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Opel in “worst case” talks with German government


General Motors’ German arm, Opel, says it’s satisfied with the outcome of a meeting with the German Chancellor, Angela Merkel, and senior ministers to discuss possible government guarantees in the face of the world economic downturn and GM’s financial crisis

In a statement, Opel says the talks were “conducted in a very constructive and open atmosphere. (We are) therefore reassured that the request was listened to seriously and will be so considered.”

Opel president and General Motors Europe boss, Carl-Peter Forster, says the talks were requested to discuss a “worst-case scenario that financial flows from the US no longer would be possible.”

“Opel does not have a short-term liquidity problem,” Forster says. But should General Motors’ financial problems worsen and the money flow dry up, “it would then be necessary to secure the competitiveness of Opel.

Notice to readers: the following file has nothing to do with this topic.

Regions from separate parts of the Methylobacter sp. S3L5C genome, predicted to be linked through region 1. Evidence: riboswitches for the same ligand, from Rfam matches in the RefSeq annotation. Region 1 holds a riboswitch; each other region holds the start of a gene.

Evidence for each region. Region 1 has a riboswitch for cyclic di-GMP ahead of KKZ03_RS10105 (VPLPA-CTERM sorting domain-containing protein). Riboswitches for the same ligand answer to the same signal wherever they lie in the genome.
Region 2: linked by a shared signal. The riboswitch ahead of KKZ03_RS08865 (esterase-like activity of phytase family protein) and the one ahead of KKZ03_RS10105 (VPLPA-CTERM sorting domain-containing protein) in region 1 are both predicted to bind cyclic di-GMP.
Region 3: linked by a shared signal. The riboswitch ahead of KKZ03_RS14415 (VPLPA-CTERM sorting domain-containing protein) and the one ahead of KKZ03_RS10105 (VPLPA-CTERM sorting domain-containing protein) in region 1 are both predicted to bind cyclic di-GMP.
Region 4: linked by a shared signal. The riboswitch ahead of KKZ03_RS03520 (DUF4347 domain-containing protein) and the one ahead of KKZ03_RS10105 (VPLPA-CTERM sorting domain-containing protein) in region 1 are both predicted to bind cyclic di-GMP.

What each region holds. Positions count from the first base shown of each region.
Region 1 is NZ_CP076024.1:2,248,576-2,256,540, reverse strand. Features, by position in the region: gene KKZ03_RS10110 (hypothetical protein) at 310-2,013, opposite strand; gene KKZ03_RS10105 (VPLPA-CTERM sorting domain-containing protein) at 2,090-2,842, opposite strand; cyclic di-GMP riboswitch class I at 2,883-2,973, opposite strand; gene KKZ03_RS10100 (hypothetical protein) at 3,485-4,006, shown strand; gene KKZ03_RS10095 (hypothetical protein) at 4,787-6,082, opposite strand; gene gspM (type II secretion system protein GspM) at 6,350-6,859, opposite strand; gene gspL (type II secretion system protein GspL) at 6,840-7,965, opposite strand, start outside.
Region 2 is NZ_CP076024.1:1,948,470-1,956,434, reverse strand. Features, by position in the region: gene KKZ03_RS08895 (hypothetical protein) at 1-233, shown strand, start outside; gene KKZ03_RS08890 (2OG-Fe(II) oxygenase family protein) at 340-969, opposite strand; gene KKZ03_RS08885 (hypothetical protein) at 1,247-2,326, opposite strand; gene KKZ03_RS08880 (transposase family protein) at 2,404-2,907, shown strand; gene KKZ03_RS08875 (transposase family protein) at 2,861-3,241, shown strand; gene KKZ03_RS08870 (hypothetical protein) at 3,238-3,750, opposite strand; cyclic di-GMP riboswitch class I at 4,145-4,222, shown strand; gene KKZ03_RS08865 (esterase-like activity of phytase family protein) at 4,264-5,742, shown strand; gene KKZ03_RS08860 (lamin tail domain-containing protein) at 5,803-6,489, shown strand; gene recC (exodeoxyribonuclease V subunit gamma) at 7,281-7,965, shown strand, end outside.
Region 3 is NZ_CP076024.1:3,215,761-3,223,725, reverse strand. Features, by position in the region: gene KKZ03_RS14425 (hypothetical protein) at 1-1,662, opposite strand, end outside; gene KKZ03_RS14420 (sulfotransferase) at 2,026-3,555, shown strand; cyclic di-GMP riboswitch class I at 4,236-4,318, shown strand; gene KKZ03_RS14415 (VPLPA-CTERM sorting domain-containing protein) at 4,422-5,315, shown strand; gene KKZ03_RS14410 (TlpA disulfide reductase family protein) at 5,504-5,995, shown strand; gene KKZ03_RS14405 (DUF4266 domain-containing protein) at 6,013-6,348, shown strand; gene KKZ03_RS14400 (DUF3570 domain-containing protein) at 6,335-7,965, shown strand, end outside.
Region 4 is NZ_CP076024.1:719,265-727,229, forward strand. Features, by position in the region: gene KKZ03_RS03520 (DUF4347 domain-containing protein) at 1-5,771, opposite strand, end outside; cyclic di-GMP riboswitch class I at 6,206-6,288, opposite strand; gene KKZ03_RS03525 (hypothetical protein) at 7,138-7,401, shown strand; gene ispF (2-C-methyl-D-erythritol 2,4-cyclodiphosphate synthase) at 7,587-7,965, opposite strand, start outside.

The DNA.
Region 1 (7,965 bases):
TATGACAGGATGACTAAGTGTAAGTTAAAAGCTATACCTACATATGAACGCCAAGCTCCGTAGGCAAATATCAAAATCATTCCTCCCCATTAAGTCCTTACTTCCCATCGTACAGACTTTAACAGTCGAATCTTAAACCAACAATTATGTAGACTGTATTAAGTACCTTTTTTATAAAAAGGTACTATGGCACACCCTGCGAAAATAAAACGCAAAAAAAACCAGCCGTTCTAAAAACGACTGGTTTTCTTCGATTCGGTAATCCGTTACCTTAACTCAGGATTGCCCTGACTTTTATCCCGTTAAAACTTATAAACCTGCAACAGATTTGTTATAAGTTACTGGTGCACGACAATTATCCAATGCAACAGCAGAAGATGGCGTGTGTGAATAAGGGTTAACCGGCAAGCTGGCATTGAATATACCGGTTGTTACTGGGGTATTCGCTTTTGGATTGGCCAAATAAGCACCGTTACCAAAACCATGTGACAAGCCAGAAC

“In this case, a government guarantee could be a solution. We are not talking about subsidies, rather a protective umbrella of available liquidity in the worst case.”

Forster says Opel management feels “duty-bound to work toward the goal of securing the future of this traditional brand.

“This is particularly important for the future of great automobiles: On the very day of the chancellery talks, the new Opel Insignia was awarded Car of the Year 2009 by expert motoring journalists.”

Opel’s Astra is sold in New Zealand under the Holden brand. The previous model Barina and the now-defunct Vectra were also Opel-developed models.

Holden’s small to medium-sized cars, the Barina, Viva and Epica, are now provided by Korean subsidiary GM Daewoo with added engineering and styling input from Holden and GM Europe.

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